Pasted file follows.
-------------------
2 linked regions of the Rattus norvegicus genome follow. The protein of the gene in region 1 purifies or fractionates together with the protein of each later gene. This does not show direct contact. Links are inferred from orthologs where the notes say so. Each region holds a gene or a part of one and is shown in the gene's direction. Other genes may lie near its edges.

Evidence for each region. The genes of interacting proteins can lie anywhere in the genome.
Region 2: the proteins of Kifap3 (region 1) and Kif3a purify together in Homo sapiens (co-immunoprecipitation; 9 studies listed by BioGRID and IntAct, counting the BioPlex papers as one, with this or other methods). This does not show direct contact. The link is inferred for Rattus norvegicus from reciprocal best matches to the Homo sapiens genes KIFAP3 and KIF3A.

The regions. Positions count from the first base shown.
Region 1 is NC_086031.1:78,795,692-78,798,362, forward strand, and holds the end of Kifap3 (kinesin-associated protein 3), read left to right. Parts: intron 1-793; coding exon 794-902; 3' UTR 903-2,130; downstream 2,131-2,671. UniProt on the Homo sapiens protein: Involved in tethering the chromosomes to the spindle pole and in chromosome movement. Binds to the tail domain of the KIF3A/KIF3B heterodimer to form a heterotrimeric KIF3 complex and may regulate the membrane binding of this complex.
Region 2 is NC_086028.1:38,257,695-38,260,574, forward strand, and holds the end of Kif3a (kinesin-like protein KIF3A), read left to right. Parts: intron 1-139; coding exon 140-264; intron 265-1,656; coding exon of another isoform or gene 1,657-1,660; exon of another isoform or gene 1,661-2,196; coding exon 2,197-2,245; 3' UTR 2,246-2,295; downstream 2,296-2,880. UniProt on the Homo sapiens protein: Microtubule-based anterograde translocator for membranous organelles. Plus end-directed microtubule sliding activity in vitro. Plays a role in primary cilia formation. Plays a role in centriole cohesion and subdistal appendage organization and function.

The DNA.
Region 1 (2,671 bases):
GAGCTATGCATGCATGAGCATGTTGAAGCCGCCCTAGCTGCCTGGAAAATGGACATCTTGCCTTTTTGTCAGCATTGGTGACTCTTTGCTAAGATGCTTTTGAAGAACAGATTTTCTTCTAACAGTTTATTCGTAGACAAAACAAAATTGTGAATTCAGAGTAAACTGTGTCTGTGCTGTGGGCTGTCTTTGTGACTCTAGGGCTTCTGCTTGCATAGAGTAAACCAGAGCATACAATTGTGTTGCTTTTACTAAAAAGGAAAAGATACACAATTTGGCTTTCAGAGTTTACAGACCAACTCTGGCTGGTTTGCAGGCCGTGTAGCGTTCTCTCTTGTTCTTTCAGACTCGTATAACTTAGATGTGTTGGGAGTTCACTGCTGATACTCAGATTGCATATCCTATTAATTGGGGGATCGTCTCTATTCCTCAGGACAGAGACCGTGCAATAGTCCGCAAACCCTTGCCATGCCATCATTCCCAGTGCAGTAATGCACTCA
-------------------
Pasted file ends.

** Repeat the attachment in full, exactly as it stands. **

2 linked regions of the Rattus norvegicus genome follow. The protein of the gene in region 1 purifies or fractionates together with the protein of each later gene. This does not show direct contact. Links are inferred from orthologs where the notes say so. Each region holds a gene or a part of one and is shown in the gene's direction. Other genes may lie near its edges.

Evidence for each region. The genes of interacting proteins can lie anywhere in the genome.
Region 2: the proteins of Kifap3 (region 1) and Kif3a purify together in Homo sapiens (co-immunoprecipitation; 9 studies listed by BioGRID and IntAct, counting the BioPlex papers as one, with this or other methods). This does not show direct contact. The link is inferred for Rattus norvegicus from reciprocal best matches to the Homo sapiens genes KIFAP3 and KIF3A.

The regions. Positions count from the first base shown.
Region 1 is NC_086031.1:78,795,692-78,798,362, forward strand, and holds the end of Kifap3 (kinesin-associated protein 3), read left to right. Parts: intron 1-793; coding exon 794-902; 3' UTR 903-2,130; downstream 2,131-2,671. UniProt on the Homo sapiens protein: Involved in tethering the chromosomes to the spindle pole and in chromosome movement. Binds to the tail domain of the KIF3A/KIF3B heterodimer to form a heterotrimeric KIF3 complex and may regulate the membrane binding of this complex.
Region 2 is NC_086028.1:38,257,695-38,260,574, forward strand, and holds the end of Kif3a (kinesin-like protein KIF3A), read left to right. Parts: intron 1-139; coding exon 140-264; intron 265-1,656; coding exon of another isoform or gene 1,657-1,660; exon of another isoform or gene 1,661-2,196; coding exon 2,197-2,245; 3' UTR 2,246-2,295; downstream 2,296-2,880. UniProt on the Homo sapiens protein: Microtubule-based anterograde translocator for membranous organelles. Plus end-directed microtubule sliding activity in vitro. Plays a role in primary cilia formation. Plays a role in centriole cohesion and subdistal appendage organization and function.

The DNA.
Region 1 (2,671 bases):
GAGCTATGCATGCATGAGCATGTTGAAGCCGCCCTAGCTGCCTGGAAAATGGACATCTTGCCTTTTTGTCAGCATTGGTGACTCTTTGCTAAGATGCTTTTGAAGAACAGATTTTCTTCTAACAGTTTATTCGTAGACAAAACAAAATTGTGAATTCAGAGTAAACTGTGTCTGTGCTGTGGGCTGTCTTTGTGACTCTAGGGCTTCTGCTTGCATAGAGTAAACCAGAGCATACAATTGTGTTGCTTTTACTAAAAAGGAAAAGATACACAATTTGGCTTTCAGAGTTTACAGACCAACTCTGGCTGGTTTGCAGGCCGTGTAGCGTTCTCTCTTGTTCTTTCAGACTCGTATAACTTAGATGTGTTGGGAGTTCACTGCTGATACTCAGATTGCATATCCTATTAATTGGGGGATCGTCTCTATTCCTCAGGACAGAGACCGTGCAATAGTCCGCAAACCCTTGCCATGCCATCATTCCCAGTGCAGTAATGCACTCA